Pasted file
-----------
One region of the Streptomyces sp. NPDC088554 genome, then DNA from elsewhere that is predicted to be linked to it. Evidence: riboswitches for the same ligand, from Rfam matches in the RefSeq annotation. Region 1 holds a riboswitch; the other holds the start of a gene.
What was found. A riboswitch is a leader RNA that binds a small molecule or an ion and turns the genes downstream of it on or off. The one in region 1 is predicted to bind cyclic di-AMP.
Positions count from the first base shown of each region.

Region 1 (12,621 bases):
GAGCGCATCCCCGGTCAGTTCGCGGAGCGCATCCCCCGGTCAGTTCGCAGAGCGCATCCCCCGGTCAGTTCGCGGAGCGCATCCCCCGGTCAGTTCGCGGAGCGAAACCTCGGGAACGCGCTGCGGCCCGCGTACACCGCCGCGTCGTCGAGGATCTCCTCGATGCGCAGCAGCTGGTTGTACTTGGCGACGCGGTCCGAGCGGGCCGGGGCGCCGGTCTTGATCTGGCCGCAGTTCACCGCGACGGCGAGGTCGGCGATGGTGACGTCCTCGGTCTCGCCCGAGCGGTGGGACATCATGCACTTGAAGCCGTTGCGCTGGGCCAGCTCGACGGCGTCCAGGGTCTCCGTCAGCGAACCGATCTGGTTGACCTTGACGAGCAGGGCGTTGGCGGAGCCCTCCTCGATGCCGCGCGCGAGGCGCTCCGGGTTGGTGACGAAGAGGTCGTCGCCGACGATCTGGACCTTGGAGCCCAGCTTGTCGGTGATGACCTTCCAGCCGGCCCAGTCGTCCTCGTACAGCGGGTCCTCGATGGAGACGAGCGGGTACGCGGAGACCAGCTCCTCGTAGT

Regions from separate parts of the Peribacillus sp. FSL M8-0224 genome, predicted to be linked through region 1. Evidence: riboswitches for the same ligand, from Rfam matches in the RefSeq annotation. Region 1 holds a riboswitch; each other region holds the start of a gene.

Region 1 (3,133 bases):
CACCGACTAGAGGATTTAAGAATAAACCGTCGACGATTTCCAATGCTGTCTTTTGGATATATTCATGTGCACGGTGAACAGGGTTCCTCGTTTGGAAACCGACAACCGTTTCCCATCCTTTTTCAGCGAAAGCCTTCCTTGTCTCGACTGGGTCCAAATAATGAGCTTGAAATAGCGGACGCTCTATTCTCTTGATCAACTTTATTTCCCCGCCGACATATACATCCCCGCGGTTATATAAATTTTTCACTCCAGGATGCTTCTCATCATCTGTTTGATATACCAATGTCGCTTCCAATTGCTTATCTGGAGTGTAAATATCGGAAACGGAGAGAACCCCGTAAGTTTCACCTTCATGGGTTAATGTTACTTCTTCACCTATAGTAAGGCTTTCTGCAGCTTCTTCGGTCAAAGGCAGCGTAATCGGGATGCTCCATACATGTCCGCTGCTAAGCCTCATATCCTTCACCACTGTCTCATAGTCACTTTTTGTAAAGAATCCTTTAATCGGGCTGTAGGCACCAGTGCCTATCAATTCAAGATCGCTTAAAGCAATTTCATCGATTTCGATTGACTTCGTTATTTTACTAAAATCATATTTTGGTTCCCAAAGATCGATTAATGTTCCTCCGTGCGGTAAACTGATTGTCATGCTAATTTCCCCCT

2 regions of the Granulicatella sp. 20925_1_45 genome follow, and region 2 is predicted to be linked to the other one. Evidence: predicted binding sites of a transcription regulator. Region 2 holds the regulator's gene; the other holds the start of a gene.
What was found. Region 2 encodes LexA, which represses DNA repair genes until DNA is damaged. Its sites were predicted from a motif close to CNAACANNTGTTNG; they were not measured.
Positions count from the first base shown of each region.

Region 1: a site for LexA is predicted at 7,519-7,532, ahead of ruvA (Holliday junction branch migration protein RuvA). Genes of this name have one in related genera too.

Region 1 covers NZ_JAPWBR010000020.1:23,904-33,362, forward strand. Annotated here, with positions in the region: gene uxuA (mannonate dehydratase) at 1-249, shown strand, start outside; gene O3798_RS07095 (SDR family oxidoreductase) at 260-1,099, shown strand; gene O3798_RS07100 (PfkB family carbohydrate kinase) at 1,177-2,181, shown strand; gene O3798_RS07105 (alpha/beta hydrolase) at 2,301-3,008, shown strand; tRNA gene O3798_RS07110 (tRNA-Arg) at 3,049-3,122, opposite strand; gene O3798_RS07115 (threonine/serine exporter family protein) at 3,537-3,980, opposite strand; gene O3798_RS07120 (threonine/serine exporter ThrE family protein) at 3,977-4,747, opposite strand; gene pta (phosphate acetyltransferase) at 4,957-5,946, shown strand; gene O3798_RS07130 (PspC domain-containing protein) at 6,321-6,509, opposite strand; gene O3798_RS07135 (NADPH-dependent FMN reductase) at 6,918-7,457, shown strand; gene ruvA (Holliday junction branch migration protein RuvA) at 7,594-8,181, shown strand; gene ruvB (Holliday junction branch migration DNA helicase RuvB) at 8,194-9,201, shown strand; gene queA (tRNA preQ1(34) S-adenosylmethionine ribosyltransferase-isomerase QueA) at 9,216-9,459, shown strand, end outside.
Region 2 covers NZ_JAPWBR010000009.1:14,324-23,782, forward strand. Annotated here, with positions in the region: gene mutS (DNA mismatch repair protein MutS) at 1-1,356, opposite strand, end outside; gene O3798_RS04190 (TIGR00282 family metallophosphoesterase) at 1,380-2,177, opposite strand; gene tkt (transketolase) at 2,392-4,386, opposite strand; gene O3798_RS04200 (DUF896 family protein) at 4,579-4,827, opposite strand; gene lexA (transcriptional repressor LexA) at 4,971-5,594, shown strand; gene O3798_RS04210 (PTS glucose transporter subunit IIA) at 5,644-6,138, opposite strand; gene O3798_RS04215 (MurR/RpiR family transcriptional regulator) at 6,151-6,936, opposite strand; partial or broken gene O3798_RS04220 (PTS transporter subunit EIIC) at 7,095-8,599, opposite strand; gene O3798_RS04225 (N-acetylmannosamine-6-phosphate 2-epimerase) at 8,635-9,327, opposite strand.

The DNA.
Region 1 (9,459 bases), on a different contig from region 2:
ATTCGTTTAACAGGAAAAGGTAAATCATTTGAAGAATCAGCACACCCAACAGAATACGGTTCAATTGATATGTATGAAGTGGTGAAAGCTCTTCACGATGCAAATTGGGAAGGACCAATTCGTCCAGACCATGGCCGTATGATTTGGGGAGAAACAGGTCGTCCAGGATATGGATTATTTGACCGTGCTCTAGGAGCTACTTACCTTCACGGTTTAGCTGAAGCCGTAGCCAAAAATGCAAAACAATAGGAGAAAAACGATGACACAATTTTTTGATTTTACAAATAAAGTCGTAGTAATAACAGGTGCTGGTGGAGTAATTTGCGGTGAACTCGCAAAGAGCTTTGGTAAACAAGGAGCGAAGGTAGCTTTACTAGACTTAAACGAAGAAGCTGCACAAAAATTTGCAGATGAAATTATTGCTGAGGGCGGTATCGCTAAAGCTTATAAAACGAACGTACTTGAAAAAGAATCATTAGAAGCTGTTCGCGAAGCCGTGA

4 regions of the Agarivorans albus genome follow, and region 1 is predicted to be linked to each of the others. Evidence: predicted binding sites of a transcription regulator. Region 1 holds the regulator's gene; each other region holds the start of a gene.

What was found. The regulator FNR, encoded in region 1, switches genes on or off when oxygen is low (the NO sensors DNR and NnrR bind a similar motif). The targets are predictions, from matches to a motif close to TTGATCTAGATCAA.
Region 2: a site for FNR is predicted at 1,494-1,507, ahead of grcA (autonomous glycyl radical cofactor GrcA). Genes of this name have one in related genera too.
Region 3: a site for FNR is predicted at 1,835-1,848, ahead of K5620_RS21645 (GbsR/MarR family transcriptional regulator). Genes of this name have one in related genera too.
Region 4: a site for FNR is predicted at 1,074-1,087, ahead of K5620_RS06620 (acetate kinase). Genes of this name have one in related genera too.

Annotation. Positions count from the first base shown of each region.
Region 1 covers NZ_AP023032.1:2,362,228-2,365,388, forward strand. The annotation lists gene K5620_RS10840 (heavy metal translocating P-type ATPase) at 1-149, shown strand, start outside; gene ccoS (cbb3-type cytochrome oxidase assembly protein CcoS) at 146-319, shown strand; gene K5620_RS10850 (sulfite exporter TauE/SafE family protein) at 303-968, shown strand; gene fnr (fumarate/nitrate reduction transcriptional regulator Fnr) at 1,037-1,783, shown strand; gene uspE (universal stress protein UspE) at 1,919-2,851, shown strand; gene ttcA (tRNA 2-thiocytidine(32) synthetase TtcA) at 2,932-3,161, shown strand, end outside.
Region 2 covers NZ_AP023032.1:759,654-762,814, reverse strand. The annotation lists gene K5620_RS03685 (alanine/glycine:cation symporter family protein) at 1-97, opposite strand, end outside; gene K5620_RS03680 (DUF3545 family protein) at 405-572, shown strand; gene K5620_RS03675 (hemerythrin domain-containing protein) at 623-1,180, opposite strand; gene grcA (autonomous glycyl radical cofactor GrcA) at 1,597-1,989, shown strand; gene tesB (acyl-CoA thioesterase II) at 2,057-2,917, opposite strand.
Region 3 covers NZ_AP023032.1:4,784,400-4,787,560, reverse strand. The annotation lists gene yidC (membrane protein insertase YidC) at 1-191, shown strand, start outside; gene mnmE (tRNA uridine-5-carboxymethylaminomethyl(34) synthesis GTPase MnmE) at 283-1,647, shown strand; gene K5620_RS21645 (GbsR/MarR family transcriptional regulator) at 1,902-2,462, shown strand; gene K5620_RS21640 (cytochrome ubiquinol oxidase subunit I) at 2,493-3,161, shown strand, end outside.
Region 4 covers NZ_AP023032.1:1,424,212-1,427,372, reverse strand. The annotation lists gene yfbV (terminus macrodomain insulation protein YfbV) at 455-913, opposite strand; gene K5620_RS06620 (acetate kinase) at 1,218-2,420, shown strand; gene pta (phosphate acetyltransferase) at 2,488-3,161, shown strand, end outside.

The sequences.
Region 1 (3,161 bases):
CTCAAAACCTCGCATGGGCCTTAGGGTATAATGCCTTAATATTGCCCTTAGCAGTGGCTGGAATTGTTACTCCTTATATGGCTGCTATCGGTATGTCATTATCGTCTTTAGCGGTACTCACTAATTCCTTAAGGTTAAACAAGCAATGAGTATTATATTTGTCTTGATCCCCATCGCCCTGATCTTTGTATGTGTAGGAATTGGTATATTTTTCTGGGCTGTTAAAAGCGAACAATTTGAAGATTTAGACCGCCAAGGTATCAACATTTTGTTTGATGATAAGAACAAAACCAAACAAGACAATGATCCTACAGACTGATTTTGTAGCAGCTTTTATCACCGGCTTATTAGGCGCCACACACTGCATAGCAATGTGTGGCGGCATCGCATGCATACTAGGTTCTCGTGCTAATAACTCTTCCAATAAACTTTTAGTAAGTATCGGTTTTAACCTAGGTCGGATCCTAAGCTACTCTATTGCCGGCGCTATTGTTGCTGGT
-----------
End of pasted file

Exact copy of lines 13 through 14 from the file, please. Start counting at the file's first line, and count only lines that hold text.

Region 1 covers NZ_JAPWBR010000020.1:23,904-33,362, forward strand. Annotated here, with positions in the region: gene uxuA (mannonate dehydratase) at 1-249, shown strand, start outside; gene O3798_RS07095 (SDR family oxidoreductase) at 260-1,099, shown strand; gene O3798_RS07100 (PfkB family carbohydrate kinase) at 1,177-2,181, shown strand; gene O3798_RS07105 (alpha/beta hydrolase) at 2,301-3,008, shown strand; tRNA gene O3798_RS07110 (tRNA-Arg) at 3,049-3,122, opposite strand; gene O3798_RS07115 (threonine/serine exporter family protein) at 3,537-3,980, opposite strand; gene O3798_RS07120 (threonine/serine exporter ThrE family protein) at 3,977-4,747, opposite strand; gene pta (phosphate acetyltransferase) at 4,957-5,946, shown strand; gene O3798_RS07130 (PspC domain-containing protein) at 6,321-6,509, opposite strand; gene O3798_RS07135 (NADPH-dependent FMN reductase) at 6,918-7,457, shown strand; gene ruvA (Holliday junction branch migration protein RuvA) at 7,594-8,181, shown strand; gene ruvB (Holliday junction branch migration DNA helicase RuvB) at 8,194-9,201, shown strand; gene queA (tRNA preQ1(34) S-adenosylmethionine ribosyltransferase-isomerase QueA) at 9,216-9,459, shown strand, end outside.
Region 2 covers NZ_JAPWBR010000009.1:14,324-23,782, forward strand. Annotated here, with positions in the region: gene mutS (DNA mismatch repair protein MutS) at 1-1,356, opposite strand, end outside; gene O3798_RS04190 (TIGR00282 family metallophosphoesterase) at 1,380-2,177, opposite strand; gene tkt (transketolase) at 2,392-4,386, opposite strand; gene O3798_RS04200 (DUF896 family protein) at 4,579-4,827, opposite strand; gene lexA (transcriptional repressor LexA) at 4,971-5,594, shown strand; gene O3798_RS04210 (PTS glucose transporter subunit IIA) at 5,644-6,138, opposite strand; gene O3798_RS04215 (MurR/RpiR family transcriptional regulator) at 6,151-6,936, opposite strand; partial or broken gene O3798_RS04220 (PTS transporter subunit EIIC) at 7,095-8,599, opposite strand; gene O3798_RS04225 (N-acetylmannosamine-6-phosphate 2-epimerase) at 8,635-9,327, opposite strand.